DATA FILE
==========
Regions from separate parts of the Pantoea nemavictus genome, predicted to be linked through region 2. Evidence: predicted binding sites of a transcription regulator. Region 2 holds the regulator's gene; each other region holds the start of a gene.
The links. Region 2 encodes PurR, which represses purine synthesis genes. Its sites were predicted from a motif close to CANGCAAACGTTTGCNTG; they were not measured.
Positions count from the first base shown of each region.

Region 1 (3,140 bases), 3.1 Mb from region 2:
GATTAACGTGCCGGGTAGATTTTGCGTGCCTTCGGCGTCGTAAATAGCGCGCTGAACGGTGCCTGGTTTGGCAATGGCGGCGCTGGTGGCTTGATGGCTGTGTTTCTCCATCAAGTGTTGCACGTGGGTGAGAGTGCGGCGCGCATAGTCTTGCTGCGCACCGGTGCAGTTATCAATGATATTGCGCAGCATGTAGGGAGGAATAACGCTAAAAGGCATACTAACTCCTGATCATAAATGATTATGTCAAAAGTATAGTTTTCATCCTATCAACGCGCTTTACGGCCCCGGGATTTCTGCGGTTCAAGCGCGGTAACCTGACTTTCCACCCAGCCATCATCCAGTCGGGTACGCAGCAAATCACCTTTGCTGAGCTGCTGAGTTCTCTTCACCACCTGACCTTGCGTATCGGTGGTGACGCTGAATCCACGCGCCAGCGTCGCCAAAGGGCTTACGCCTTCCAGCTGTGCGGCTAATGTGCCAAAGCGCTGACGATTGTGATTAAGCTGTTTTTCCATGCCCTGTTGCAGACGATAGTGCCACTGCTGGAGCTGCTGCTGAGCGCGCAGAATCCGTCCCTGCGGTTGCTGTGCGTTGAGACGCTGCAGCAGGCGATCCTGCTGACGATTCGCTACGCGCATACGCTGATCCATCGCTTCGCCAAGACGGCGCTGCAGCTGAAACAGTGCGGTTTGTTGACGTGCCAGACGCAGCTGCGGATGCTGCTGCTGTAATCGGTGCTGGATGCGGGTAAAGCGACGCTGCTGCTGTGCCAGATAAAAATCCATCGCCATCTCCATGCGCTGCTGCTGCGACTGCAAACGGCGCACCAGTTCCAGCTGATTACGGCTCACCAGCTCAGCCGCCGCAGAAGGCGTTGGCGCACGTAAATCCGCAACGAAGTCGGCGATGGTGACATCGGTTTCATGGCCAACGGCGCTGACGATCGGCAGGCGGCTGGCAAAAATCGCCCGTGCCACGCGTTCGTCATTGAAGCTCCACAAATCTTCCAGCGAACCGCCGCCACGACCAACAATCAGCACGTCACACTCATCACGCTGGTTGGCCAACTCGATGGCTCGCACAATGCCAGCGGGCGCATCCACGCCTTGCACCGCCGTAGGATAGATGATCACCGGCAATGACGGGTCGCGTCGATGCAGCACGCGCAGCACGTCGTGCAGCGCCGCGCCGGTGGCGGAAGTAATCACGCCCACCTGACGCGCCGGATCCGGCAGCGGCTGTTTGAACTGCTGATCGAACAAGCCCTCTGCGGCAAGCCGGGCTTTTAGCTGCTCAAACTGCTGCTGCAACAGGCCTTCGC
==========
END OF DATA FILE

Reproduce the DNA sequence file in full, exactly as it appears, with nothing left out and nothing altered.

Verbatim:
Regions from separate parts of the Pantoea nemavictus genome, predicted to be linked through region 2. Evidence: predicted binding sites of a transcription regulator. Region 2 holds the regulator's gene; each other region holds the start of a gene.
The links. Region 2 encodes PurR, which represses purine synthesis genes. Its sites were predicted from a motif close to CANGCAAACGTTTGCNTG; they were not measured.
Positions count from the first base shown of each region.

Region 1 (3,140 bases), 3.1 Mb from region 2:
GATTAACGTGCCGGGTAGATTTTGCGTGCCTTCGGCGTCGTAAATAGCGCGCTGAACGGTGCCTGGTTTGGCAATGGCGGCGCTGGTGGCTTGATGGCTGTGTTTCTCCATCAAGTGTTGCACGTGGGTGAGAGTGCGGCGCGCATAGTCTTGCTGCGCACCGGTGCAGTTATCAATGATATTGCGCAGCATGTAGGGAGGAATAACGCTAAAAGGCATACTAACTCCTGATCATAAATGATTATGTCAAAAGTATAGTTTTCATCCTATCAACGCGCTTTACGGCCCCGGGATTTCTGCGGTTCAAGCGCGGTAACCTGACTTTCCACCCAGCCATCATCCAGTCGGGTACGCAGCAAATCACCTTTGCTGAGCTGCTGAGTTCTCTTCACCACCTGACCTTGCGTATCGGTGGTGACGCTGAATCCACGCGCCAGCGTCGCCAAAGGGCTTACGCCTTCCAGCTGTGCGGCTAATGTGCCAAAGCGCTGACGATTGTGATTAAGCTGTTTTTCCATGCCCTGTTGCAGACGATAGTGCCACTGCTGGAGCTGCTGCTGAGCGCGCAGAATCCGTCCCTGCGGTTGCTGTGCGTTGAGACGCTGCAGCAGGCGATCCTGCTGACGATTCGCTACGCGCATACGCTGATCCATCGCTTCGCCAAGACGGCGCTGCAGCTGAAACAGTGCGGTTTGTTGACGTGCCAGACGCAGCTGCGGATGCTGCTGCTGTAATCGGTGCTGGATGCGGGTAAAGCGACGCTGCTGCTGTGCCAGATAAAAATCCATCGCCATCTCCATGCGCTGCTGCTGCGACTGCAAACGGCGCACCAGTTCCAGCTGATTACGGCTCACCAGCTCAGCCGCCGCAGAAGGCGTTGGCGCACGTAAATCCGCAACGAAGTCGGCGATGGTGACATCGGTTTCATGGCCAACGGCGCTGACGATCGGCAGGCGGCTGGCAAAAATCGCCCGTGCCACGCGTTCGTCATTGAAGCTCCACAAATCTTCCAGCGAACCGCCGCCACGACCAACAATCAGCACGTCACACTCATCACGCTGGTTGGCCAACTCGATGGCTCGCACAATGCCAGCGGGCGCATCCACGCCTTGCACCGCCGTAGGATAGATGATCACCGGCAATGACGGGTCGCGTCGATGCAGCACGCGCAGCACGTCGTGCAGCGCCGCGCCGGTGGCGGAAGTAATCACGCCCACCTGACGCGCCGGATCCGGCAGCGGCTGTTTGAACTGCTGATCGAACAAGCCCTCTGCGGCAAGCCGGGCTTTTAGCTGCTCAAACTGCTGCTGCAACAGGCCTTCGC